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In re Application of Harold J. Ruvoldt

Decided: October 27, 1982.

IN THE MATTER OF THE APPLICATION OF HAROLD J. RUVOLDT, JR., PROSECUTOR OF HUDSON COUNTY, FOR AUTHORIZATION OF EXPENDITURES


On appeal from the Superior Court, Law Division, Hudson County.

Matthews, Antell and Francis. The opinion of the court was delivered by Matthews, P.J.A.D.

Matthews

Plaintiff appeals from an order entered by the acting assignment judge, dated August 5, 1981, denying him additional funds, and from the order of the assignment judge, entered June 30, 1981, which determined that the prosecutor's power to appoint personnel is subject to the approval of the county executive, whose decision may only be overturned pursuant to N.J.S.A. 2A:158-7.

On June 11, 1981 the Prosecutor of Hudson County ("prosecutor") filed a petition pursuant to N.J.S.A. 2A:158-7 requesting,

first, increased appropriations for his office for new equipment, more personnel and salary raises; and second, seeking immediate and emergent relief in the form of a court order directing the county to immediately process the requested salary raises. The assignment judge of the county entered an order requiring the Hudson County Board of Freeholders ("Board") to show cause on June 29, 1981 why the relief should not be granted.

On June 17, 1981 the prosecutor moved for temporary relief pending the determination of his application. He sought by means of this motion to have the CS-6 forms setting the salaries for employees of his office processed. The assignment judge ordered on the same day that the motion be heard on short notice.

A hearing was held on the request for interim relief on June 29, 1981. The judge found that the increases must be approved by the county executive, and that if the county were to reject the increases, the prosecutor was entitled to have the judge decide if the increases are necessary. On June 30, 1981 he entered an order holding that the prosecutor has the power to fix salaries subject to approval or rejection by the county executive, whose decision can only be overturned pursuant to N.J.S.A. 2A:158-7. The prosecutor appeals from that portion of the judge's order. The assignment judge also ordered that the parties should appear on July 1, 1981, in order to take testimony concerning the necessity of salary increases prior to the full hearing on the prosecutor's application. The hearing was adjourned to July 7, 1981.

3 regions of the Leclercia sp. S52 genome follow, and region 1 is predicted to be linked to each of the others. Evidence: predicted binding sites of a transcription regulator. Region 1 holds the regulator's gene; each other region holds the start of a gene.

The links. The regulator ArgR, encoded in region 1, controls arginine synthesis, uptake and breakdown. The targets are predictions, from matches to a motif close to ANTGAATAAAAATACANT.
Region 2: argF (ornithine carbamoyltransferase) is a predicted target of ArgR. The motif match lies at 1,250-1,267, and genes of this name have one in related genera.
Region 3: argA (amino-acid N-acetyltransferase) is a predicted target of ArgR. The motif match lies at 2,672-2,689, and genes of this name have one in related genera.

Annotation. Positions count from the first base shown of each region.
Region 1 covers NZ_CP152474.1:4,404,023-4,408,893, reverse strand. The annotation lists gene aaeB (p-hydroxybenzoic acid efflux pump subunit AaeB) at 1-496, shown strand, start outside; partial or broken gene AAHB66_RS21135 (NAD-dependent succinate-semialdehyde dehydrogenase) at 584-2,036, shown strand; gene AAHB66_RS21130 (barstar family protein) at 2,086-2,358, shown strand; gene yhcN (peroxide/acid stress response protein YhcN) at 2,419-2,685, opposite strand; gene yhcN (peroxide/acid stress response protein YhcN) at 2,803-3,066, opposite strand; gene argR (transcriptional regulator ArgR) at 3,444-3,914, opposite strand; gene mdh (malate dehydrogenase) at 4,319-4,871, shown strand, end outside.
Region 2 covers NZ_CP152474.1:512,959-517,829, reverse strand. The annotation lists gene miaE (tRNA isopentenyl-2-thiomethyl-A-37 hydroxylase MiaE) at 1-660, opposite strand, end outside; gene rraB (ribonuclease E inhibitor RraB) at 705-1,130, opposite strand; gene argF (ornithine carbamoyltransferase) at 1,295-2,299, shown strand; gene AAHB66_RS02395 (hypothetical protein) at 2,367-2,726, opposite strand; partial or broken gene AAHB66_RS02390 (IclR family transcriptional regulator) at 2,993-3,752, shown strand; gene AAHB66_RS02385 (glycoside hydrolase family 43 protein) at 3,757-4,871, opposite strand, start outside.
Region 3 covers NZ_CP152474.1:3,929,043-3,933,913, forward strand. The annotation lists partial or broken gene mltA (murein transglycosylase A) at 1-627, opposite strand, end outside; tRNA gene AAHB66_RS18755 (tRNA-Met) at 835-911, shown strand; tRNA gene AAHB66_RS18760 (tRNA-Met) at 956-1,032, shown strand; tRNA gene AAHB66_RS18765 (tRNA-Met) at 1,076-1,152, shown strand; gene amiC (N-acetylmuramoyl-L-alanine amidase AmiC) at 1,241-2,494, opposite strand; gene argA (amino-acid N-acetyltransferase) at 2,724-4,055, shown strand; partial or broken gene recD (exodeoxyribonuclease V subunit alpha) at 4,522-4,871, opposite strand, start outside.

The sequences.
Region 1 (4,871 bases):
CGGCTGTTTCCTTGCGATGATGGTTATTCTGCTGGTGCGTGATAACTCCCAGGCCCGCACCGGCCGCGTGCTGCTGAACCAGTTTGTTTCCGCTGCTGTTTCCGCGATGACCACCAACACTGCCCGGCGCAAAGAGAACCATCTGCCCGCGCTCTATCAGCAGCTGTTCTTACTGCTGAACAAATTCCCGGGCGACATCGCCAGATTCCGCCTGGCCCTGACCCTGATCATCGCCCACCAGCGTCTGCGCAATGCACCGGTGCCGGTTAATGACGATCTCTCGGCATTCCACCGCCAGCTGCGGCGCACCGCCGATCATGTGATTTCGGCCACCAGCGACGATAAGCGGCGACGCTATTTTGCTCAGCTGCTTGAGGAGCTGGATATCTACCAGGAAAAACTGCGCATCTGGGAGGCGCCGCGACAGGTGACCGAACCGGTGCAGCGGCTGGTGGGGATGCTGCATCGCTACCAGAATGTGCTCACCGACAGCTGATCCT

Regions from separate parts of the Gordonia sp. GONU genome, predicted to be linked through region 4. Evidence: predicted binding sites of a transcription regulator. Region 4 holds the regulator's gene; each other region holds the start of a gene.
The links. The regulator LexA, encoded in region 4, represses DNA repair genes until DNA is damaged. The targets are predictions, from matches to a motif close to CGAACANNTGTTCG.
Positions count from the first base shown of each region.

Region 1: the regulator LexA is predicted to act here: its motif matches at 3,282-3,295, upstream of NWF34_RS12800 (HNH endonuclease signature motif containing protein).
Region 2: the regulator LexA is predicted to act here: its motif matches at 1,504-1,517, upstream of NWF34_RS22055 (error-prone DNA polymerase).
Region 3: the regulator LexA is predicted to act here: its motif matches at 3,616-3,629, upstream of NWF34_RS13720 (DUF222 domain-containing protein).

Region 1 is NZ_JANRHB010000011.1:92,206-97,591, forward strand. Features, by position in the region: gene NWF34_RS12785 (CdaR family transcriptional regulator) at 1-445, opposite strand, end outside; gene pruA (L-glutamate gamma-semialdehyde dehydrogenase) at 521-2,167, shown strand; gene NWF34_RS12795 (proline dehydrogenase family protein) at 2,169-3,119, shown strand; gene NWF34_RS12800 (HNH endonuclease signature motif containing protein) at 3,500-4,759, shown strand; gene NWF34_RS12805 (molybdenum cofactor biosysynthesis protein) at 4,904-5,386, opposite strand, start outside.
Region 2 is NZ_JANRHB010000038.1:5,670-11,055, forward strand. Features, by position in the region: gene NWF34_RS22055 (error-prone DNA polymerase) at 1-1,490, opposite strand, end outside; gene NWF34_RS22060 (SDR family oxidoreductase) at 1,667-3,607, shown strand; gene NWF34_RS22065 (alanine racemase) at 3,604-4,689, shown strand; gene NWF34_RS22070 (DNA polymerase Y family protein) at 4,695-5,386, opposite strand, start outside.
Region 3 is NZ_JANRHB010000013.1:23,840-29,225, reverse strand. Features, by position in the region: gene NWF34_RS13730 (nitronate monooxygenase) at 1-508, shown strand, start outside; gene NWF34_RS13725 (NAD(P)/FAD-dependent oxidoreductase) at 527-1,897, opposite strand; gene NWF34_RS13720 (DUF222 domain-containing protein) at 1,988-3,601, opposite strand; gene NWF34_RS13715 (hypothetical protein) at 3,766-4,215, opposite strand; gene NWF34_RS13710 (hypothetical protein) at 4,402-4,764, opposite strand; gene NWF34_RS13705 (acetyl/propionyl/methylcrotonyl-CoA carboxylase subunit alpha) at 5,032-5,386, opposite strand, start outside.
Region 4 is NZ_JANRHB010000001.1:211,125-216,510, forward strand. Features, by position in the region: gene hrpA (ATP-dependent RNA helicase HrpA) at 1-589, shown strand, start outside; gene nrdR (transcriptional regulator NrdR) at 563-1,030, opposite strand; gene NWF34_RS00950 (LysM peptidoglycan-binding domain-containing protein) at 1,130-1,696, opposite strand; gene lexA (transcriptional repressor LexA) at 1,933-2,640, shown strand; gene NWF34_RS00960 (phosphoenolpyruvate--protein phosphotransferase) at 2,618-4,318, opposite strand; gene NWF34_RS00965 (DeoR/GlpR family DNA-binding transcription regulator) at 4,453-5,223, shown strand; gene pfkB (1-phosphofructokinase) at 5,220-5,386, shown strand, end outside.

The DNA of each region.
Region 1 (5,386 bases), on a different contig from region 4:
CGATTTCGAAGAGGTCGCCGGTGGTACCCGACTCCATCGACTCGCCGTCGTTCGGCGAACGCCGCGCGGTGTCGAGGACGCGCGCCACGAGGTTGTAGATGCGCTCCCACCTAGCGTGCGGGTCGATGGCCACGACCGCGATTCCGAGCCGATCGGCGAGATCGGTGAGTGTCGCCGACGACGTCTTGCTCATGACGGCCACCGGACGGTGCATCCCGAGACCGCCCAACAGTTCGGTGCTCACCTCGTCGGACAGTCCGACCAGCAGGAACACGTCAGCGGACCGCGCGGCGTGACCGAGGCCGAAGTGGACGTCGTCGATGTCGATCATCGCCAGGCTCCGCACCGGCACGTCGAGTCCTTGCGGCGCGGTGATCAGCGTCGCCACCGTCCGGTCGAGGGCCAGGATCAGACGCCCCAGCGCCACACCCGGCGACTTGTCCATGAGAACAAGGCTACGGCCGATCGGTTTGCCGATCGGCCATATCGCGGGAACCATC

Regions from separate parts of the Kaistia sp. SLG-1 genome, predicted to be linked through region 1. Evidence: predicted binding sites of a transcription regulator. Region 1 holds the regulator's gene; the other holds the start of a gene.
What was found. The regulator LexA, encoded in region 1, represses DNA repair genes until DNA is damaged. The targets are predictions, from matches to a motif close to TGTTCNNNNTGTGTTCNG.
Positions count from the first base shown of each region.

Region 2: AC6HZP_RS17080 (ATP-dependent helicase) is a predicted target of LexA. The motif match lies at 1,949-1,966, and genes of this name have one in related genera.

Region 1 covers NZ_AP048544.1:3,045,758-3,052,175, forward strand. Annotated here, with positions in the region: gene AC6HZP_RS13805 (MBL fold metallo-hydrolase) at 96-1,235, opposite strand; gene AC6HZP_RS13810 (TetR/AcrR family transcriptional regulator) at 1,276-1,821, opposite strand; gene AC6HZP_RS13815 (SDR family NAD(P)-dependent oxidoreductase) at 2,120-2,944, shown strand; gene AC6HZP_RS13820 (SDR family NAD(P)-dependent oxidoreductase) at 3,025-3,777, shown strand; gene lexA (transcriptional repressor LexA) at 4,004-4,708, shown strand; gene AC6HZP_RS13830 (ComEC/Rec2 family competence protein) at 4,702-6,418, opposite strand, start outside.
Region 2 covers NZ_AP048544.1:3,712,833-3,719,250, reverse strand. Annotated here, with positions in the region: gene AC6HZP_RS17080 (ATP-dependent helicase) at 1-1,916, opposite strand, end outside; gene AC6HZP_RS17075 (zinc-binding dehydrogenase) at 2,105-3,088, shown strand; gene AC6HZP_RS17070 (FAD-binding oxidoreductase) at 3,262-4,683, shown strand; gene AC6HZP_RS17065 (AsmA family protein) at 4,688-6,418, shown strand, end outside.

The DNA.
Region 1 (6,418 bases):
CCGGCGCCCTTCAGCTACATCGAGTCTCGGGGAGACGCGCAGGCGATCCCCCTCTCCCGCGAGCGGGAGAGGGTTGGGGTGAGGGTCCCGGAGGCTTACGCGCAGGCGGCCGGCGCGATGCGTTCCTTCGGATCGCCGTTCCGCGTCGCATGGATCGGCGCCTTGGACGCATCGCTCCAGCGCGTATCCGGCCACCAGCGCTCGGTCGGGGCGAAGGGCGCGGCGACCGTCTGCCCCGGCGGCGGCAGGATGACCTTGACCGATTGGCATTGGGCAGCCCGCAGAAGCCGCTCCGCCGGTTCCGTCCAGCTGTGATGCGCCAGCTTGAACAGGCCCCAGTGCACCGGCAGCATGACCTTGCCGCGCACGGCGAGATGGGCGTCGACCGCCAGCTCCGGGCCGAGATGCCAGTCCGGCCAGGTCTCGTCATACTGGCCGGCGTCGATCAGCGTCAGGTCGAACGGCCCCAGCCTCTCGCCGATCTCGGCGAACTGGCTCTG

In the present application, filed pursuant to N.J.S.A. 2A:158-7, the prosecutor sought additional appropriations that would give him a budget of $4,245,981.25, an increase of $1,386,687.52 over his 1980 budget. At the time of the filing of the petition, the Board of Chosen Freeholders had only appropriated $485,300 for an increase in budget.

Prior to taking office the prosecutor had a management survey of the office prepared by the Prosecutor's Supervisory

Section of the Division of Criminal Justice. The survey noted that in 1980 the Hudson County Prosecutor's office ranged 21st among the 21 counties in mean and median salaries for assistant prosecutors, and 20th and 21st in mean and median salaries for investigative personnel, with a resultant high turnover of employees. There was also no regular or annual merit increment structure, nor any formal system of promotions. The survey recommended the institution of a salary and increment structure in order to encourage employees to view their jobs as a career. The Division reviewed the prosecutor's needs and his budget to come up with a figure that they both could support, and as the prosecutor's original request was higher than the Division's estimate, the prosecutor amended his figure to comport with that of the Division.

An auditor working for the Evaluation and Management Services Section of the Division of Criminal Justice expressed the opinion, which he testified was concurred in by the Director of the Division of Criminal Justice, that the figure proposed represented the minimum amount necessary for the prosecutor to perform his function.

The Division also found that, while the present number of assistant prosecutors was adequate, the investigative staff should be increased from 66 to 90 in order to create a proper ratio of support staff for the prosecutors. The Division also recommended the addition of nine more clerical personnel, increasing the total number to 74.

The Division also estimated that the prosecutor needed ten replacement and five new cars with radios and sirens, at a cost of about $125,000; word processing equipment, at a cost of about $40,000; about $15,000 worth of dictation equipment; rearrangement of and equipment to automate the record room; a radio system, at a cost of $75,000; PROMIS/GAVEL, a computerized program of the prosecutor's office and courts regarding management, at a cost of about $12,000 for a match of federal funds that would enable Hudson County to receive

$125,000 worth of equipment; $11,000 for office equipment for the new personnel requested, and electronic surveillance equipment at a cost of $5,900. These recommendations totalled $307,900.

In order to determine what fiscal problems would be caused should the prosecutor's request be implemented, Edward F. Clark, the Hudson County Executive, also testified. Clark said that Hudson County has an ever-increasing problem staying within the limits of CAP, and that the county arrived at the figure by which it increased the prosecutor's budget for primarily economic reasons.

The acting assignment judge noted in his opinion that it was his intent to resolve the dispute within the prosecutor's existing appropriations, if possible, or at least to maintain a "sensitivity to the Freeholders' overall CAP problem while insuring that the ...


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